With the coronavirus pandemic infections and deaths once again surging back to peak levels, it is an odd juxtaposition that people seem to be getting out and about at increasing rates. Still, I’ve often heard after someone has traveled or been at a large or inter-household gathering, “I felt safe.” I’m never sure what that means (would we “feel” it if it was unsafe?). But it is a reminder that risk is a subjective and personal perception. And it is a perception that is often biased in the direction of optimism. We feel that we will do better than others who are similarly situated. A recent study (Pascual-Leone et al., 2021) shows that it applies to the virus: “People are more worried about the potential health impact of COVID‐19 on others than on themselves,” and the difference is over 30 percent.

That is an example of something called the “optimism bias.” It is a bit imprecisely named, because the bias doesn’t refer to a general belief that things are going well and will get better. Instead, it refers to the egocentric and comparative belief that our own chances of experiencing negative events are lower than that of others in similar circumstances. The virus happens to other people, serious accidents happen to other people, lawsuits happen to other people. When it is a negative event; we see the chances of it happening to us as being generally below average. This well-documented bias can create a barrier for jurors in identifying those who have experienced something negative. The thought that, “that would never have happened to me,” can lead to victim-blaming, and depending on the case, could be applied to either a plaintiff or a defendant. In this post, I will take a look at addressing the optimism bias in jury selection and trial.

Jury Selection and the Optimism Bias

If you have a case that could be particularly prone to victim-blaming and a mindset of “That could never be me” from a jury, then you might consider assessing potential optimism bias as part of jury selection.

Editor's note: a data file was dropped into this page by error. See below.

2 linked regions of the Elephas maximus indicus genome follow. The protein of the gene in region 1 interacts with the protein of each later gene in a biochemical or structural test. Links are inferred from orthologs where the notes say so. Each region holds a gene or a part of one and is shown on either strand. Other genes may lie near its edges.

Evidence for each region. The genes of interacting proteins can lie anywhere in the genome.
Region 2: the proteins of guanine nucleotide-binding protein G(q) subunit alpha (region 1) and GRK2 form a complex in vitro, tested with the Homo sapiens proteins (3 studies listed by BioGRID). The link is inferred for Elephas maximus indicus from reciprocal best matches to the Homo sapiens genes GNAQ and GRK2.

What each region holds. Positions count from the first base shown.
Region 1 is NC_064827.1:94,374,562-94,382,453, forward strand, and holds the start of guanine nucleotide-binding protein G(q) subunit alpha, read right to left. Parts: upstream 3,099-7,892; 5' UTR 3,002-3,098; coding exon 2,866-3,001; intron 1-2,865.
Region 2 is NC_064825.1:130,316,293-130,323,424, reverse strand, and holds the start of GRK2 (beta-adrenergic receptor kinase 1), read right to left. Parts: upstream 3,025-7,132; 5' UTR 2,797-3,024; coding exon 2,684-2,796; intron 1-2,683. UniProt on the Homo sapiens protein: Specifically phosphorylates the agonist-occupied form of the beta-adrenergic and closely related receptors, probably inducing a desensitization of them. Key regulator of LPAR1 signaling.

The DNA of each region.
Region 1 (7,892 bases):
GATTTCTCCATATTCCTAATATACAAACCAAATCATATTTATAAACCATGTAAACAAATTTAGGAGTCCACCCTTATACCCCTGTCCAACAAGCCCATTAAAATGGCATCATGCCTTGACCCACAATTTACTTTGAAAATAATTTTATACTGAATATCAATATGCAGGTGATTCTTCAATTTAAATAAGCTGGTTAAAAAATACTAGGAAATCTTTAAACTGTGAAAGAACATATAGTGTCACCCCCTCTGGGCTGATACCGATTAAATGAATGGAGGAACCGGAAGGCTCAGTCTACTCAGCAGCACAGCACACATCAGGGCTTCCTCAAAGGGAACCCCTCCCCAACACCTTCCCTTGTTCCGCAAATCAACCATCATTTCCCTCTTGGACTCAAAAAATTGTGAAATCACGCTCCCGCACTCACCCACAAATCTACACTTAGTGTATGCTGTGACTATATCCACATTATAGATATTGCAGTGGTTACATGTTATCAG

Researchers (Sharot, 2011) have estimated that as much as 80 percent of the population carries this habit, so you won’t have enough strikes to address it fully, but you can try to identify those on the extreme edge. For example, in a questionnaire you might ask:

Considering your own risk of a slip-and-fall resulting in a serious physical injury, how would you describe your own risk of experiencing such an injury?” (with response options ranging from “Far less than average” to “Far greater than average“).

Alternately, in group oral voir dire, you could customize a question like the following:

Now this is a case about a sports injury, and many of us participate in sports, either now, or in the past. Thinking about a sport or other activity you’ve participated in, and comparing yourself to others who engaged in that same activity, would you say that you are at a greater chance of injury, a lesser chance of injury, or about the same? By a show of hands, let me ask about each of those options.

Trial Persuasion and the Optimism Bias

The research indicates that the optimism bias seems to be uniquely resistant to debasing, and that simply calling it out may cause a boomerang effect in which the bias becomes stronger. But while it is common for people to believe that they themselves are less likely to experience a negative event than others, the belief is not static. There are two general factors that influence how salient this belief will be:

Distance: As people feel greater personal distance between another individual and themselves, they are more likely to optimistically believe that they have less of a chance of a negative outcome than that person. For example, if we view ourselves as more protected than someone with a dramatically different lifestyle or culture, then that individual is more likely to be viewed as having deserved whatever happened.

Control: As people have greater feelings of choice and control on a given topic, they will apply that power to the belief that they would have fared better than average. So driving a vehicle and choosing one’s own route can lead to the illusion of reduced risk of even those accidents that are outside one’s control, like being rear-ended.

So one way to address your panel’s optimistic assumptions about themselves, relative to your client, is to address distance and control as part of your message. If you reduce perceived distance by humanizing and building similarity, and reduce perceived control by emphasizing situational factors outside an individual’s power and choices, then you will, to some extent, combat the optimism bias.